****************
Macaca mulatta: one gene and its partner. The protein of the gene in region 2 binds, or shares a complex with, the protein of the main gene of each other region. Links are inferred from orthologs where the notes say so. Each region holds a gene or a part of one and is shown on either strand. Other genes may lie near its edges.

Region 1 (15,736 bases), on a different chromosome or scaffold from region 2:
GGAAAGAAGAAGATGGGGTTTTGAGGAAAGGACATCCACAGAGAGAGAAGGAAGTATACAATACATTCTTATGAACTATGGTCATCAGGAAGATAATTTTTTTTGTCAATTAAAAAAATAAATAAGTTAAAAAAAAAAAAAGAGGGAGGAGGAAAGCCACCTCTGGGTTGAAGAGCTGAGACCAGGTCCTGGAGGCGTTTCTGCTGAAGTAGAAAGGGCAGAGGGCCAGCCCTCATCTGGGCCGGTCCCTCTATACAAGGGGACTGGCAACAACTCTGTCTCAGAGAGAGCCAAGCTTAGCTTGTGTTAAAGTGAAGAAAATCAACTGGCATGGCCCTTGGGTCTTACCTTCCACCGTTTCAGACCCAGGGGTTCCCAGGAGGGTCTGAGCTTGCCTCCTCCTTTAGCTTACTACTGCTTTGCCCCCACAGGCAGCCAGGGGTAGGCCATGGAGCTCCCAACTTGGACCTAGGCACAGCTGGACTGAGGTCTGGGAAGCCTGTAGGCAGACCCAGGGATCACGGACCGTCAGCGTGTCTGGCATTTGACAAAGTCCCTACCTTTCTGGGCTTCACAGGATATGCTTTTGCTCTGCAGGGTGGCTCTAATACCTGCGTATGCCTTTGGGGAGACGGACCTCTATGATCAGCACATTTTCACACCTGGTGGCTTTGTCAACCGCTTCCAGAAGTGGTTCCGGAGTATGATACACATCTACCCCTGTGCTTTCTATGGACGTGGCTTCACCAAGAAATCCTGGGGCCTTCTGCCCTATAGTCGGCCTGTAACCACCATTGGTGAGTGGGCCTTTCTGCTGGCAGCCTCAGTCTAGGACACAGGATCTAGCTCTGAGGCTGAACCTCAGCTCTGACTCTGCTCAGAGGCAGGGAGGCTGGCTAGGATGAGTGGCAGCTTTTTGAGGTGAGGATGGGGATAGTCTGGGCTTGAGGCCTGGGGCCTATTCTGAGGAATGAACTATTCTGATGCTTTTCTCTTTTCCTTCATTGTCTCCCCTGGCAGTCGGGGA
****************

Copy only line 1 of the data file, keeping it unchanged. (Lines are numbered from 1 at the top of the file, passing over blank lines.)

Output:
Macaca mulatta: one gene and its partner. The protein of the gene in region 2 binds, or shares a complex with, the protein of the main gene of each other region. Links are inferred from orthologs where the notes say so. Each region holds a gene or a part of one and is shown on either strand. Other genes may lie near its edges.